## Theoretical characterization of electronic and magnetic properties of lanthanide single molecule magnets

dc.contributor.author | Calvello, Simone | |

dc.date.accessioned | 2018-01-11T23:44:43Z | |

dc.date.available | 2018-01-11T23:44:43Z | |

dc.date.issued | 2017 | en_US |

dc.identifier.uri | http://hdl.handle.net/11343/197755 | |

dc.description | © 2017 Dr. Simone Calvello | |

dc.description.abstract | Lanthanide Single Molecule Magnets (SMMs) are a class of metal complexes, behaving like tiny ferromagnets in spite of negligible intermolecular interactions, thus becoming the focus of intensive investigation for the study of single-molecule memory units, due to their much smaller size and to better chemical control over their synthesis. The highest blocking temperature reported in literature is of 60K for a di-cyclopentadienyl complex of Dy, only 17K lower than the boiling temperature of liquid N2. The design of SMMs able to display hysteresis of their magnetization under liquid N2 refrigeration would be a major scientific breakthrough, as molecular memories based on this effect would become commercially viable, thus sparking a huge interest in this field. In this Thesis, the development of an efficient ab initio software for the calculation of magnetic properties of lanthanide complexes, offering a tool to interpret experimental magnetic data and thus also to screen molecules with favorable electronic structure properties to display high blocking temperature SMM behavior, is presented. Ab initio calculations are a very useful tool for investigating the magnetic properties of SMM candidates, thus requiring the development of efficient algorithms for performing these calculations. In the currently most used algorithm, called Complete Active Space Self-Consistent Field / Restricted Active Space State Interaction with Spin-Orbit coupling (CASSCF / RASSI-SO), which has been used to study many properties of lanthanide complexes such as the energy and angular momentum decomposition of crystal field states and the orientation and magnitude of their magnetic anisotropy, the wave functions of a manifold of spin states arising from excitations of 4f electrons within the ligand field space are optimized and subsequently used to represent the Spin-Orbit Coupling (SOC) operator. While this approach has proved very useful and sufficiently accurate to describe ground-state magnetic properties and a few low-energy crystal field excitations relevant to describe slow magnetic relaxation in these systems, the approach requires separate CASSCF orbital optmizations for different spin states, which makes the method scale unfavourably, especially for ions like Dy or Tb where several spin manifolds can be mixed by strong spin-orbit coupling. Assuming that, in lanthanide complexes, the 4f-like valence orbitals are not changing significantly when optimized for different spin states, and based on the fact that the total spin is not a good quantum number because of the strong spin-orbit coupling, I contributed here to develop an alternative computational strategy, in which a Configurational- Averaged Hartree-Fock (CAHF) calculation is first performed by variationally optimizing the set of 4f orbitals that minimizes the average energy of the entire manifold of ligand field states, irrespective of their spin, followed by a Complete Active Space Configuration Interaction with Spin-Orbit (CASCI-SO) calculation in which both the electronic CI and the SOC Hamiltonian are built in the complete spin states basis generated from the common set of CAHF-optimized orthogonal 4f orbitals, thereby overcoming one of the computational limitations of the CASSCF / RASSI-SO approach. CAHF / CASCI-SO is predicted to be a more efficient algorithm, albeit conceptually different, than CASSCF / RASSI-SO and, in order to both test its performance and provide a platform for its application to the magnetic characterization of lanthanide complexes, it has been implemented in an efficient ab initio software, named Computational Emulator of Rare Earth Systems (CERES), whose structure is presented and discussed. CERES implements an efficient direct HF procedure, coupled with efficient integral calculation and screening and a robust mixed first-second order convergence algorithm based on, respectively, Direct Inversion in the Iterative Subspace (DIIS) and Quasi-Newton (QN) methods. CERES also features some new algorithms, tailor-suited to lanthanide complexes, such as an efficient initial CAHF guess based on the Superposition of Atomic Densities (SOAD) method, where partial charges can be added so as to improve the guess, and an efficient method, based on Population Analysis (PA) for single orbitals during the configurational-averaged SCF cycle, in which the wave function is transformed at every CAHF iteration so as to present an active space with the highest 4f character possible. The efficiency of CAHF / CASCI-SO, as implemented in our in-house ab initio code CERES, has then been tested by comparing timings and accuracy for the calculation of the resulting magnetic properties of a set of lanthanide complexes using CERES with those of the well-known software MOLCAS, which features an efficient implementation of the CASSCF/RASSI-SO method. The results show that the CAHF/CASCI-SO strategy, despite being a conceptually different method, is significantly more efficient than CASSCF / RASSI-SO, while not leading to any systematic loss of accuracy. The effectiveness of the PA method is also tested, with the resulting data showing that the PA method introduces big improvements in both reliability and efficiency of the calculation. Moreover, I have carried out further work on the theoretical modelling of the electronic structure of strongly anisotropic open-shell molecules, such as lanthanide complexes, in the context of the optimization of chiral paramagnetic systems which are suitable candidates to achieve direct chiral discrimination in Nuclear Magnetic Resonance (NMR) spectroscopy. In this Thesis, in fact, the generalization of direct chiral discrimination theory in NMR spectroscopy for open-shell molecules is also presented. Chirality plays a fundamental role in biological processes, therefore the development of new experimental techniques which are capable to directly discriminate between the two enantiomers of a chiral molecule is a very active research field. Among the experimental techniques available for performing direct chiral discrimination, that is discrimination achieved within an achiral environment by probing molecular observables that have different values for the two enantiomers of a chiral molecule (typically same magnitude but opposite sign, i.e. they are odd under spacial inversion), NMR spectroscopy would be an ideal choice because of its non-invasive character, of its high measurement speed and of its sensitivity to tiny details of the electronic and geometric structure of the molecule. Due to the even character under space inversion of the shielding tensor and of the spin-spin coupling tensor, however, two enantiomers will not be distinguishable in a typical NMR experimental set up. Recently, Buckingham and Fischer predicted that, in a pulsed NMR experiment, the external magnetic field and the rotating nuclear magnetic moments generate a macrocopic rotating chiral electric polarization which can be detected as an AC-voltage between the plates of a capacitor. In a subsequent publication, Buckingham described a second contribution to the chiral NMR experiment arising from the rotation of the permanent electric dipole of the molecule under the torque generated by the external magnetic field and the rotating nuclear moment. Although this contribution has been predicted to be stronger, computational tests on a wide range of closed-shell molecules predicted this effect to be too small to be detectable at room temperature. By applying third-order perturbation theory to the electronic free energy, following the approach proposed by Soncini and Van den Heuvel for the NMR chemical shifts in paramagnetic molecules, based on Feynman free-energy perturbation theory, the chiral effect described by Buckingham has been generalized to molecules with an arbitrary electronic structure. The new property, named generalized shielding polarizability tensor, features additional contributions with respect to Buckingham’s theory, which are non- zero only in open-shell molecules. One of these new temperature-dependent contributions describes a combined orientational mechanism, whereby the external magnetic field partially orients the paramagnetic molecules along their magnetic anisotropy axis, while the combined effect of the external field and of the perpendicular rotating nuclear magnetic dipole coupled to the dipolar field generated by the paramagnetic ion at the NMR-probed nuclear site exerts a torque on the molecular permanent electric dipole, thus inducing a rotation of the latter, resulting in a rotating macroscopic electric polarization which is predicted to be detectable at room temperature in some lanthanide complexes. Since the new predicted mechanism is particularly relevant for strongly anisotropic molecules, such as lanthanide SMMs, two sets of calculations of this property for a range of Dy SMMs have been performed. In the first study, Thermally Isolated Ground State (TIGS) approximation is employed by assuming only the ground state energy level is thermally populated at room temperature so as to estimate the magnitude of the novel physical mechanism. Results show that, for all complexes, room temperature detectability is indeed achievable, predicting that direct chiral discrimination via NMR spectroscopy is possible. In the second study, excited states are also included so as to estimate the relative magnitude of the three physical mechanisms. Results show that our proposed physical mechanism is indeed the most relevant component for strongly anisotropic molecules, with the presence of thermally populated excited states not hindering room temperature detectability. | en_US |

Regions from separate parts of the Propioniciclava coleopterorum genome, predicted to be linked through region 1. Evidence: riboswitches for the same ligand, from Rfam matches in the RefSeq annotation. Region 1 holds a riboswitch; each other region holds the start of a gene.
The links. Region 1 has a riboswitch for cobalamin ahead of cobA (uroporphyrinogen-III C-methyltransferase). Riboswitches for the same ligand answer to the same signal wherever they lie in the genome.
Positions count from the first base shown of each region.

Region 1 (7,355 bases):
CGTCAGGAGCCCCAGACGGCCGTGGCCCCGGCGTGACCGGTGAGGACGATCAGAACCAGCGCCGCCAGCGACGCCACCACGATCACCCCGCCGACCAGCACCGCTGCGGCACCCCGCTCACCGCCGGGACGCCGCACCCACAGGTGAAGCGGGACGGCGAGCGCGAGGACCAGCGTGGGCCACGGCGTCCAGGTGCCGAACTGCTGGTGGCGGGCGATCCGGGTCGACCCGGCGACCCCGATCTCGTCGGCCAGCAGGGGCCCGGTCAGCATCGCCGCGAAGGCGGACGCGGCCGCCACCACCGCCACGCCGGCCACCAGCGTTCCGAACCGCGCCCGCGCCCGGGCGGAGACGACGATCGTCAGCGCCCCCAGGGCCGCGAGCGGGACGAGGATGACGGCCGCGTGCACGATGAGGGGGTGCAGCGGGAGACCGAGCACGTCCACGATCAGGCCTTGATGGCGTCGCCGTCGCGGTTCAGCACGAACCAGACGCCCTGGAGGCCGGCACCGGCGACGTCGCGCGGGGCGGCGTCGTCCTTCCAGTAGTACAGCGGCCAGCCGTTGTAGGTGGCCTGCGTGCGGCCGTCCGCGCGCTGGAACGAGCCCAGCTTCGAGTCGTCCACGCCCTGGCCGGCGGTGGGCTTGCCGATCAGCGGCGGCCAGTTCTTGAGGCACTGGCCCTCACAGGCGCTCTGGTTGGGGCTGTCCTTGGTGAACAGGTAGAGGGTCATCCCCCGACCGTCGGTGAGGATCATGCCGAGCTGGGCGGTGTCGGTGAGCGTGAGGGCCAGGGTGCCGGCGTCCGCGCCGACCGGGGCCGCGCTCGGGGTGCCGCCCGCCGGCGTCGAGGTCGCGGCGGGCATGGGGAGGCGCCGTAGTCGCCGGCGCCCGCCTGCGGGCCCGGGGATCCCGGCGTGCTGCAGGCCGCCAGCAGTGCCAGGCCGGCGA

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dc.title | Theoretical characterization of electronic and magnetic properties of lanthanide single molecule magnets | en_US |

dc.type | PhD thesis | en_US |

melbourne.affiliation.department | School of Chemistry | |

melbourne.affiliation.faculty | Science | |

melbourne.thesis.supervisorname | Soncini, Alessandro | |

melbourne.contributor.author | Calvello, Simone | |

melbourne.accessrights | Open Access |